A new report from Seward & Kissel focused on seed investments in hedge funds, private equity funds, and other investment vehicles, shows that transactions are returning to pre-pandemic levels, even in the face of challenging market conditions.
The ninth annual Seward & Kissel Seed Transactions Deal Points Study, an analysis of 2022 seed investments reveals “surprising resilience” in seed activity, which approached 2019 levels last year despite headwinds in the broader economy including rising interest rates and the underwater status of many investment portfolios.
The report attributes the uptick in seeding activity to one primary source: the increased seeding of traditional private equity funds and other illiquid or “closed-end” fund structures. Seward & Kissel says that interest in less-liquid investment products have been on the rise in recent years, accounting for a growing share of seed activity. The report notes that based on current trends, it “would not be surprising” if private equity seeding ultimately equaled or even exceeded the hedge fund category, which for the time being still accounts for most seed deals.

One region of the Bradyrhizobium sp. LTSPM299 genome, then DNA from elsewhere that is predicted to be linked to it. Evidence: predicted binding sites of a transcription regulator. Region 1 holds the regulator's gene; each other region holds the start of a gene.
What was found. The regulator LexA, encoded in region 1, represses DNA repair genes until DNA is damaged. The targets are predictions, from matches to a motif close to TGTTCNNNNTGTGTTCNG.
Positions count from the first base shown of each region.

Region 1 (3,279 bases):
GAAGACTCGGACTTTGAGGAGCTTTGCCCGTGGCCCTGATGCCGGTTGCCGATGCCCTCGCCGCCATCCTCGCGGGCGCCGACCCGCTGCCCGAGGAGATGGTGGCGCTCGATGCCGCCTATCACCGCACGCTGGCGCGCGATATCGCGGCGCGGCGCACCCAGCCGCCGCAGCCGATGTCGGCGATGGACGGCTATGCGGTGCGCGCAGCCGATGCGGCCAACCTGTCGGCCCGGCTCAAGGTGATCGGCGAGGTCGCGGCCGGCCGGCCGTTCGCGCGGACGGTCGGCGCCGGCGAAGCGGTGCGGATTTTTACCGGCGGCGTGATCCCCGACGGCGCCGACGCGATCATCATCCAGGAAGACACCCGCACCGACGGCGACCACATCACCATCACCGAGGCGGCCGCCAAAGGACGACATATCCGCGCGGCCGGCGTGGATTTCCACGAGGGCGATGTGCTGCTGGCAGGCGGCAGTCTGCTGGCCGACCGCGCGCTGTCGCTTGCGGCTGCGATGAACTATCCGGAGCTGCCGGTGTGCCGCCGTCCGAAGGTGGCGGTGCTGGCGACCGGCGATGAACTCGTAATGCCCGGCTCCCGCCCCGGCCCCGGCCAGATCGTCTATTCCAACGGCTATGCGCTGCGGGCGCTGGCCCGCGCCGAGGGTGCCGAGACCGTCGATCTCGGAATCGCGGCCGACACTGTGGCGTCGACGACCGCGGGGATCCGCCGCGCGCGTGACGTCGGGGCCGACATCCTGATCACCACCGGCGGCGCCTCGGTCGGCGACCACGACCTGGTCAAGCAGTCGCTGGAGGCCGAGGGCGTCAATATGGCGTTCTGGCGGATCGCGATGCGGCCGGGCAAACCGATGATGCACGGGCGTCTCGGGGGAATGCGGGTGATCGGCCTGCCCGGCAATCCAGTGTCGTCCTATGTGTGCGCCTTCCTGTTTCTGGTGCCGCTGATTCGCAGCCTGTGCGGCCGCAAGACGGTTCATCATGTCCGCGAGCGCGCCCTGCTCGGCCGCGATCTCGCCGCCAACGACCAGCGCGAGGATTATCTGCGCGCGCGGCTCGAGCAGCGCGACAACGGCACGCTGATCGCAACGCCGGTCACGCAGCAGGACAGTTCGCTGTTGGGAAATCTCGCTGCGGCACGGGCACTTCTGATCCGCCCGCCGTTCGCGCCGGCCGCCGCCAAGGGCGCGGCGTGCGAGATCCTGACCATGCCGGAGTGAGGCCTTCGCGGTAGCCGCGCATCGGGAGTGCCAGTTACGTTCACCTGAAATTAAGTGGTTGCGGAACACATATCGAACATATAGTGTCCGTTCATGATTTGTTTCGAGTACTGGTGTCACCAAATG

Some deal points for seed investments, which give new funds and managers a foundation to attract additional investors, remained consistent with past years despite the economic uncertainty in 2022. The market-standard “lock-up” period –which limits seed investors’ ability to redeem capital and allows managers to orient their decisions toward the long-term– remained at a two- to three-year term.
The study also suggests an increase in both “manager-friendly” and “third-party investor-friendly” structures for seed deals. Seed investors showed a willingness to bear some start-up costs for managers and subject themselves to liquidity restrictions imposed on other investors after their lock-up period. However, the study also shows that seed investors sought protections to manage risks of market downturns and volatility, often negotiating performance-related lock-up release triggers.